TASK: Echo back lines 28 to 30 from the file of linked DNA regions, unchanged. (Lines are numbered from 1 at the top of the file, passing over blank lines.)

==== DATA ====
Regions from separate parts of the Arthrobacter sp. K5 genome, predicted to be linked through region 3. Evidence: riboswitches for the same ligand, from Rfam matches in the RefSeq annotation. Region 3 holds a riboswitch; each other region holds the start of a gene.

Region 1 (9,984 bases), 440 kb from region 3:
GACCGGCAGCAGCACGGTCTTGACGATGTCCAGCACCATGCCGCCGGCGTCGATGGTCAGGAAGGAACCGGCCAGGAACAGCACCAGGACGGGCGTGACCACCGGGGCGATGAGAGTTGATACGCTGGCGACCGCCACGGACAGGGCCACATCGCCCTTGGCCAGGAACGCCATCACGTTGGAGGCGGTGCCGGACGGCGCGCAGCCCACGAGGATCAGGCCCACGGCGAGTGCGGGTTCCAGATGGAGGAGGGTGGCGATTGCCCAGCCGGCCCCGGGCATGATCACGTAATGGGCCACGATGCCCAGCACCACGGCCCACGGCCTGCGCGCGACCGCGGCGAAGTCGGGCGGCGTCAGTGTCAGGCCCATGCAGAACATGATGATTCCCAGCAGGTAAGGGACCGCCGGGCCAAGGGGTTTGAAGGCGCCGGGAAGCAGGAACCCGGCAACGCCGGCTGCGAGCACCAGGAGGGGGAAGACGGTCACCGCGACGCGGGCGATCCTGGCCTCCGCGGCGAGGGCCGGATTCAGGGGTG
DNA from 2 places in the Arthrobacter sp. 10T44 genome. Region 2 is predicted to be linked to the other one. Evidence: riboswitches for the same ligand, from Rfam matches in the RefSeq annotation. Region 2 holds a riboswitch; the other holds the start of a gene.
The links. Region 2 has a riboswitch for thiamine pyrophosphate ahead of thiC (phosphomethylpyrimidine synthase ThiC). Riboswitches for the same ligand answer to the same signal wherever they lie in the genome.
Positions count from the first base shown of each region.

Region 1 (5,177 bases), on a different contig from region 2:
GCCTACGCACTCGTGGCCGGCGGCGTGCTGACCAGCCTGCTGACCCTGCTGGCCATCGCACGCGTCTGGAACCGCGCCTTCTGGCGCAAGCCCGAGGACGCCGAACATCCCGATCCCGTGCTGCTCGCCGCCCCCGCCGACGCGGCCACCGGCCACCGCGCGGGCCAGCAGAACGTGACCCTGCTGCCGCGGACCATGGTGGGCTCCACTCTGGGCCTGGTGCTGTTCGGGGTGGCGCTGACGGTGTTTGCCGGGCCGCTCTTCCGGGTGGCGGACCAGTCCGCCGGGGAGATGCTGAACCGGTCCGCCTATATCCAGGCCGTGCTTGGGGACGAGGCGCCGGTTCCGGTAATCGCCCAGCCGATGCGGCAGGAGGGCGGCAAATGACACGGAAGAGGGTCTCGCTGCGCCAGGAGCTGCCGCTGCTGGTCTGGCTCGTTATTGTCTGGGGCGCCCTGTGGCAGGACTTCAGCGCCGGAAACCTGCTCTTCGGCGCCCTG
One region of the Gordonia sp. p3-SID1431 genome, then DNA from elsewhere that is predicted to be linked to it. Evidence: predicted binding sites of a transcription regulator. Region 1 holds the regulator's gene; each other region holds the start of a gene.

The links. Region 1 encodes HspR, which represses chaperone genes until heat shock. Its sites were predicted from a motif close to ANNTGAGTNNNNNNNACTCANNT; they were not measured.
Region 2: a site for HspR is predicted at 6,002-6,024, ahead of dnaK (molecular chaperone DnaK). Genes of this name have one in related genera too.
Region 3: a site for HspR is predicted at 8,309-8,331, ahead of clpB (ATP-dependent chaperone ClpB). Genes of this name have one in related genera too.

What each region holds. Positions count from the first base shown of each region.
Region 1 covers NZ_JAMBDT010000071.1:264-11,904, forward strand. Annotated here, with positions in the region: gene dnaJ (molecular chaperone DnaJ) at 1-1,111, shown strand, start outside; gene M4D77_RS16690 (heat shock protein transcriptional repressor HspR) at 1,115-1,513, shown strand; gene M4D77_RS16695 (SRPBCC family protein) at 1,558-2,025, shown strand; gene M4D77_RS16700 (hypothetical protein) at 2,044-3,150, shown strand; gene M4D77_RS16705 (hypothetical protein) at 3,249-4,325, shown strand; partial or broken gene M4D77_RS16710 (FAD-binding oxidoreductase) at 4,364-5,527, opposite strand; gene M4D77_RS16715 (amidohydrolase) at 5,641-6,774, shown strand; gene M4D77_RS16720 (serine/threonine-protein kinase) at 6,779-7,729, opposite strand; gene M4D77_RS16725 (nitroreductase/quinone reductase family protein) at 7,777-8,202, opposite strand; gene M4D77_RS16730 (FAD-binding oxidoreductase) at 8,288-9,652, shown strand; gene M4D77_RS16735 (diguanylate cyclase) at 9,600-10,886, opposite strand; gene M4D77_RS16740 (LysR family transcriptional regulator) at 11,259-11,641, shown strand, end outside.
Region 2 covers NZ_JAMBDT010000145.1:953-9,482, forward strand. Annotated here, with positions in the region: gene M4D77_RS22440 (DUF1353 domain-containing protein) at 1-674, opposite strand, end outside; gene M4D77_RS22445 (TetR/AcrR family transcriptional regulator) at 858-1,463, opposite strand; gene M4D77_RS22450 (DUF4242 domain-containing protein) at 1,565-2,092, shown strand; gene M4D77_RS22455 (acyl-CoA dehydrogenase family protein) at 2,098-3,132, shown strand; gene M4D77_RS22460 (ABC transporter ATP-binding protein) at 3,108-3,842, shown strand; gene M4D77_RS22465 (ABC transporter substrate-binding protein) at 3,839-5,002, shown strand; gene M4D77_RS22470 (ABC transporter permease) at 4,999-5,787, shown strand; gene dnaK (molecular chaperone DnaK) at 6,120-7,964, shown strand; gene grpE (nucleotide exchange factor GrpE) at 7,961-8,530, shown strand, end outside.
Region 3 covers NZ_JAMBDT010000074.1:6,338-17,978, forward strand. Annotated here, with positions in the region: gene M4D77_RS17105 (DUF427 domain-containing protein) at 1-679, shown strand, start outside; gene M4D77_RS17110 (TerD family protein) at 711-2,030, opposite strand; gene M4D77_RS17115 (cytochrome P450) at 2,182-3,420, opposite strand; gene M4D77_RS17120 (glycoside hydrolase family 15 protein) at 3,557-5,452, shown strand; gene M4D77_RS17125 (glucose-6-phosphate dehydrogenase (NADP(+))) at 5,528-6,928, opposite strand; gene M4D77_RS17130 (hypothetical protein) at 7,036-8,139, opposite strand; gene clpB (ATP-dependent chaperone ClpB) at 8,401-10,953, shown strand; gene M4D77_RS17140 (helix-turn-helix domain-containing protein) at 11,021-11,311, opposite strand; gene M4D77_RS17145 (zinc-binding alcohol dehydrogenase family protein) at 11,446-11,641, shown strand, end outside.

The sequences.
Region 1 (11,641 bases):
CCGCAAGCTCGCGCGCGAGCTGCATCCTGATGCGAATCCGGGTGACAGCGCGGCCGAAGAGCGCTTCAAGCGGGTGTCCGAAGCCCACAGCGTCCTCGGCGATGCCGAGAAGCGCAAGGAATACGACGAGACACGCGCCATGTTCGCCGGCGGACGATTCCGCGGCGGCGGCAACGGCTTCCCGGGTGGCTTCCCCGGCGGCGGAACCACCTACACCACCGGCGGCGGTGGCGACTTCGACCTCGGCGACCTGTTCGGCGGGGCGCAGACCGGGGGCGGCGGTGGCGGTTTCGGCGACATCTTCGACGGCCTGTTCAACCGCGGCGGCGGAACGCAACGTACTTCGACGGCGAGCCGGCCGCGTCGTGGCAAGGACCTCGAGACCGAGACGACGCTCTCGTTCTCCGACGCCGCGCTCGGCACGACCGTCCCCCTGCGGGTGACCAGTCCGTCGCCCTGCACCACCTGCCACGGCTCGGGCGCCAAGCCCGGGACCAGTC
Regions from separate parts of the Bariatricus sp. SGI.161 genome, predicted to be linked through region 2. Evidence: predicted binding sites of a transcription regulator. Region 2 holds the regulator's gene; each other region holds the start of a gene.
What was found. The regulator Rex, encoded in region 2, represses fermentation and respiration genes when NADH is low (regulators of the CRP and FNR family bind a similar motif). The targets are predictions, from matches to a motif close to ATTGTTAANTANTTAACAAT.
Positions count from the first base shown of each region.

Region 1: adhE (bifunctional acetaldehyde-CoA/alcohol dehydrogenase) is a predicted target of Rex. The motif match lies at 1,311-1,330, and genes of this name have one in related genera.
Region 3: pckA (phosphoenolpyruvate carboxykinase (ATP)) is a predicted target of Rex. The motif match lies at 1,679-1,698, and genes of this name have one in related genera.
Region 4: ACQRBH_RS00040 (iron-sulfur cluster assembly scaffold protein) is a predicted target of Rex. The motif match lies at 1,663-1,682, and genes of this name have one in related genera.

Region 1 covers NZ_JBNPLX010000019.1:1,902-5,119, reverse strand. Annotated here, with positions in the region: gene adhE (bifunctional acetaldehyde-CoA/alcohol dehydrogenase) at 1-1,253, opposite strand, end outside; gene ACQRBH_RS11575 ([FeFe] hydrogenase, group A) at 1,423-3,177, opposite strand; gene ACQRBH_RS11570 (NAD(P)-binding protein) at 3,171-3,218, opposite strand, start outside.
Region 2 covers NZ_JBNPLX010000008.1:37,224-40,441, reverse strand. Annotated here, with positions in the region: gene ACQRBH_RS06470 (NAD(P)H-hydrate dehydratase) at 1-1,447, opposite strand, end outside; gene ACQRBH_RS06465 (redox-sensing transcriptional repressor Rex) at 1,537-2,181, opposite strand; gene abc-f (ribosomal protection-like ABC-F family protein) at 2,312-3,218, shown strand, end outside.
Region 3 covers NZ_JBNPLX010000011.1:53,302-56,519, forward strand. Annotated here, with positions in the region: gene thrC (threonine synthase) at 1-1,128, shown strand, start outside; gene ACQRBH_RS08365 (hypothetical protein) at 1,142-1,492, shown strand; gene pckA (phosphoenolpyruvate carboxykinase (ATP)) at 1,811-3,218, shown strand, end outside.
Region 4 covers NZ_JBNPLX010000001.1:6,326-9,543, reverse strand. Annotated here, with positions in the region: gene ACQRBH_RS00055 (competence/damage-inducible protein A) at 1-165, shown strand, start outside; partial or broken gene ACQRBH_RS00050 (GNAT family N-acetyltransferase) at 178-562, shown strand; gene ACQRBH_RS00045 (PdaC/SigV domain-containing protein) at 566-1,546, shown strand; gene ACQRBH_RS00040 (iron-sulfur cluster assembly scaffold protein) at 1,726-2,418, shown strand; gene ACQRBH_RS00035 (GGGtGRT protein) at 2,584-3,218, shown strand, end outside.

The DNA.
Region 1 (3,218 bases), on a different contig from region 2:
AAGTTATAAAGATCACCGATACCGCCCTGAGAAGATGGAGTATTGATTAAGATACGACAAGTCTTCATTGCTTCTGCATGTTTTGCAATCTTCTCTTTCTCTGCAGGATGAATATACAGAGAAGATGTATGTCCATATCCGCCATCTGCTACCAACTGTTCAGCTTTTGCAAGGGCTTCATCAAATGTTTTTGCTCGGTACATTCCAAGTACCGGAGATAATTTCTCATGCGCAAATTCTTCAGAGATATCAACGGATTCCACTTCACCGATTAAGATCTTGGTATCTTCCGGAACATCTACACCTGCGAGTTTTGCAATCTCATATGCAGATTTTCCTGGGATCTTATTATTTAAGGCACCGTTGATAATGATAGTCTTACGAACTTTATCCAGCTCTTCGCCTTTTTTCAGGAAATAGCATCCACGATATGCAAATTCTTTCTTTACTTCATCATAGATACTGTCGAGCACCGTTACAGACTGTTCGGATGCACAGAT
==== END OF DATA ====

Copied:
Region 3 covers NZ_JBNPLX010000011.1:53,302-56,519, forward strand. Annotated here, with positions in the region: gene thrC (threonine synthase) at 1-1,128, shown strand, start outside; gene ACQRBH_RS08365 (hypothetical protein) at 1,142-1,492, shown strand; gene pckA (phosphoenolpyruvate carboxykinase (ATP)) at 1,811-3,218, shown strand, end outside.
Region 4 covers NZ_JBNPLX010000001.1:6,326-9,543, reverse strand. Annotated here, with positions in the region: gene ACQRBH_RS00055 (competence/damage-inducible protein A) at 1-165, shown strand, start outside; partial or broken gene ACQRBH_RS00050 (GNAT family N-acetyltransferase) at 178-562, shown strand; gene ACQRBH_RS00045 (PdaC/SigV domain-containing protein) at 566-1,546, shown strand; gene ACQRBH_RS00040 (iron-sulfur cluster assembly scaffold protein) at 1,726-2,418, shown strand; gene ACQRBH_RS00035 (GGGtGRT protein) at 2,584-3,218, shown strand, end outside.

The DNA.